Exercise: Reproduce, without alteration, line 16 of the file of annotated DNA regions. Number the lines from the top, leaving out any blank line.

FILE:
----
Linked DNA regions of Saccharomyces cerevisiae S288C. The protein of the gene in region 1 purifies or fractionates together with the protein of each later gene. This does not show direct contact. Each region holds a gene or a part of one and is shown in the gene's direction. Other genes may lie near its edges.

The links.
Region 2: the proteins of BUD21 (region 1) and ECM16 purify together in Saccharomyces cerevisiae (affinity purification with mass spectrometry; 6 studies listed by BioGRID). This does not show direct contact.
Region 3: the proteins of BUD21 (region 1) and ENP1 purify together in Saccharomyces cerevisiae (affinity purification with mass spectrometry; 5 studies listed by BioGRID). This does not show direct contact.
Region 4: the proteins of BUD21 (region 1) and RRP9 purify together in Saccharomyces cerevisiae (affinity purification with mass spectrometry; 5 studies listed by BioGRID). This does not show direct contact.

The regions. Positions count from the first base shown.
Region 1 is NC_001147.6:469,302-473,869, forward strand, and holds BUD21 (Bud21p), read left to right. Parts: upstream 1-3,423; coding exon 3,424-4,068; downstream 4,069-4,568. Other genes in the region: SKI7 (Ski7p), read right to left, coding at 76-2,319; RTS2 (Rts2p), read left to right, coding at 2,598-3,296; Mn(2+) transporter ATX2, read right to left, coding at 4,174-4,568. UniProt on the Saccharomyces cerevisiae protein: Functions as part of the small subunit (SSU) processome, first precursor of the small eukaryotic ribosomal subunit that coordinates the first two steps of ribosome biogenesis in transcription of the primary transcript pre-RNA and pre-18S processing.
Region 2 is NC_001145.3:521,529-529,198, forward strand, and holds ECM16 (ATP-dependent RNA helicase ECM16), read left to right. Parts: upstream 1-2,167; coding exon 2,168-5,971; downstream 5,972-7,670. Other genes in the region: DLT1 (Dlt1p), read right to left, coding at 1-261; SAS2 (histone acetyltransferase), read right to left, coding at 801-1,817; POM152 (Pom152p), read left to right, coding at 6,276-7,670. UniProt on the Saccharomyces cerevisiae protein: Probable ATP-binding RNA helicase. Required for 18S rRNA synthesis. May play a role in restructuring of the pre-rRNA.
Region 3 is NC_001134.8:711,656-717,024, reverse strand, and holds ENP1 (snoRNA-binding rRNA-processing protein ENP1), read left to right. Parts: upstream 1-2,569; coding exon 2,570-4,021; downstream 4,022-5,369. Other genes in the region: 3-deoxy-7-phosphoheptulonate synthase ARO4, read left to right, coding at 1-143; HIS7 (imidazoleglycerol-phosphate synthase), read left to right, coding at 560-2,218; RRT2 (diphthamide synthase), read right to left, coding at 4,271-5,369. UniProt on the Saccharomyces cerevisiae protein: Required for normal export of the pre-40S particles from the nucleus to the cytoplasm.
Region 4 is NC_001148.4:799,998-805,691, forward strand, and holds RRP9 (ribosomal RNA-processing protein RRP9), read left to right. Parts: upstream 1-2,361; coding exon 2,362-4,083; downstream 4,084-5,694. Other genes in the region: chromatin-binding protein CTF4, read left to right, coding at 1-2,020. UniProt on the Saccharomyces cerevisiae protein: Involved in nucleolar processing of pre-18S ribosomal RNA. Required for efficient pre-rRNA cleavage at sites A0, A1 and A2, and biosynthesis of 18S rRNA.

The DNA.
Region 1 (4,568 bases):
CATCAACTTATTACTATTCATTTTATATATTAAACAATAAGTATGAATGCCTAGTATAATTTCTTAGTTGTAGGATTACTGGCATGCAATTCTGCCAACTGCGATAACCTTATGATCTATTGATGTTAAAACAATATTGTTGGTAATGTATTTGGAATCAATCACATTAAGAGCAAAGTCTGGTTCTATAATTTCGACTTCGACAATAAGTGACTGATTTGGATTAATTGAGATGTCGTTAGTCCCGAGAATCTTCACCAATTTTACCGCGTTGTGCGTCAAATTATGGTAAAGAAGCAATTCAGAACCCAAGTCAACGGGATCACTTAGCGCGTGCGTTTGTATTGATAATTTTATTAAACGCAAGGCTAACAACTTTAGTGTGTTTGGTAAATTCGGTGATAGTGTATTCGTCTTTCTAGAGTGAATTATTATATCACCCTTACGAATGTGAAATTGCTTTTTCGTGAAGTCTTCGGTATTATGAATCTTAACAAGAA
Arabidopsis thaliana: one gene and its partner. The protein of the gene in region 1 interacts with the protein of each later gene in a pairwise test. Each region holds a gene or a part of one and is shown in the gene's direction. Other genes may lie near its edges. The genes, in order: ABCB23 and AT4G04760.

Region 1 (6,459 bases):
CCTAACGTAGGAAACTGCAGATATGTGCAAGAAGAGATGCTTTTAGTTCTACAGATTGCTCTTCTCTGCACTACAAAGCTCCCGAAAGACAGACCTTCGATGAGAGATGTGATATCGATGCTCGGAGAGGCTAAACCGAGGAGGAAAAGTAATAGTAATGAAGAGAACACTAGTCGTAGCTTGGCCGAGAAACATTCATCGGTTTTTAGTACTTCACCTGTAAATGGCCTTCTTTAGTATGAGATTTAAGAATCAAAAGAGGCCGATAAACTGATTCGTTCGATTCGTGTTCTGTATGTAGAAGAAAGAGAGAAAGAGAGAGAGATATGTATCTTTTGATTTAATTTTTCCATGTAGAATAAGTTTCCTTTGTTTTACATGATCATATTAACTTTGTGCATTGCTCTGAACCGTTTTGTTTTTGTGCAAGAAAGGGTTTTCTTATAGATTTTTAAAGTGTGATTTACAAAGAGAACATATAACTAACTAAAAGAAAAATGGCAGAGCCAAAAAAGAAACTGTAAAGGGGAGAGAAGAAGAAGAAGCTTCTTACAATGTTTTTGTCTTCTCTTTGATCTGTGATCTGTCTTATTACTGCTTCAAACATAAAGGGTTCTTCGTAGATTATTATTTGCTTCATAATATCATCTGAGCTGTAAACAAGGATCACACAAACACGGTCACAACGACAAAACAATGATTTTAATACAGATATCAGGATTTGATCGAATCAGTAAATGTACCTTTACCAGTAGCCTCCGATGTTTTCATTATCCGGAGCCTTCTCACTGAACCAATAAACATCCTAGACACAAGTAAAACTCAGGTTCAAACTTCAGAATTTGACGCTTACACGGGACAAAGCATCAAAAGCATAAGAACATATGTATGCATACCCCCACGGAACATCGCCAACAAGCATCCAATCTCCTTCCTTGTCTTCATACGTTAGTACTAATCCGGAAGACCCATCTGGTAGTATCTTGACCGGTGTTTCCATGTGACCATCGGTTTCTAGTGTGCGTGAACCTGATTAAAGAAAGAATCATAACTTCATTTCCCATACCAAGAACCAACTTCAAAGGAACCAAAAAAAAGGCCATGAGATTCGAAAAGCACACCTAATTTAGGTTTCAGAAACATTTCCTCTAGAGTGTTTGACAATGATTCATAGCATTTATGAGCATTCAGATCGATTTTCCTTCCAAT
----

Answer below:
CCTAACGTAGGAAACTGCAGATATGTGCAAGAAGAGATGCTTTTAGTTCTACAGATTGCTCTTCTCTGCACTACAAAGCTCCCGAAAGACAGACCTTCGATGAGAGATGTGATATCGATGCTCGGAGAGGCTAAACCGAGGAGGAAAAGTAATAGTAATGAAGAGAACACTAGTCGTAGCTTGGCCGAGAAACATTCATCGGTTTTTAGTACTTCACCTGTAAATGGCCTTCTTTAGTATGAGATTTAAGAATCAAAAGAGGCCGATAAACTGATTCGTTCGATTCGTGTTCTGTATGTAGAAGAAAGAGAGAAAGAGAGAGAGATATGTATCTTTTGATTTAATTTTTCCATGTAGAATAAGTTTCCTTTGTTTTACATGATCATATTAACTTTGTGCATTGCTCTGAACCGTTTTGTTTTTGTGCAAGAAAGGGTTTTCTTATAGATTTTTAAAGTGTGATTTACAAAGAGAACATATAACTAACTAAAAGAAAAATGGCAGAGCCAAAAAAGAAACTGTAAAGGGGAGAGAAGAAGAAGAAGCTTCTTACAATGTTTTTGTCTTCTCTTTGATCTGTGATCTGTCTTATTACTGCTTCAAACATAAAGGGTTCTTCGTAGATTATTATTTGCTTCATAATATCATCTGAGCTGTAAACAAGGATCACACAAACACGGTCACAACGACAAAACAATGATTTTAATACAGATATCAGGATTTGATCGAATCAGTAAATGTACCTTTACCAGTAGCCTCCGATGTTTTCATTATCCGGAGCCTTCTCACTGAACCAATAAACATCCTAGACACAAGTAAAACTCAGGTTCAAACTTCAGAATTTGACGCTTACACGGGACAAAGCATCAAAAGCATAAGAACATATGTATGCATACCCCCACGGAACATCGCCAACAAGCATCCAATCTCCTTCCTTGTCTTCATACGTTAGTACTAATCCGGAAGACCCATCTGGTAGTATCTTGACCGGTGTTTCCATGTGACCATCGGTTTCTAGTGTGCGTGAACCTGATTAAAGAAAGAATCATAACTTCATTTCCCATACCAAGAACCAACTTCAAAGGAACCAAAAAAAAGGCCATGAGATTCGAAAAGCACACCTAATTTAGGTTTCAGAAACATTTCCTCTAGAGTGTTTGACAATGATTCATAGCATTTATGAGCATTCAGATCGATTTTCCTTCCAAT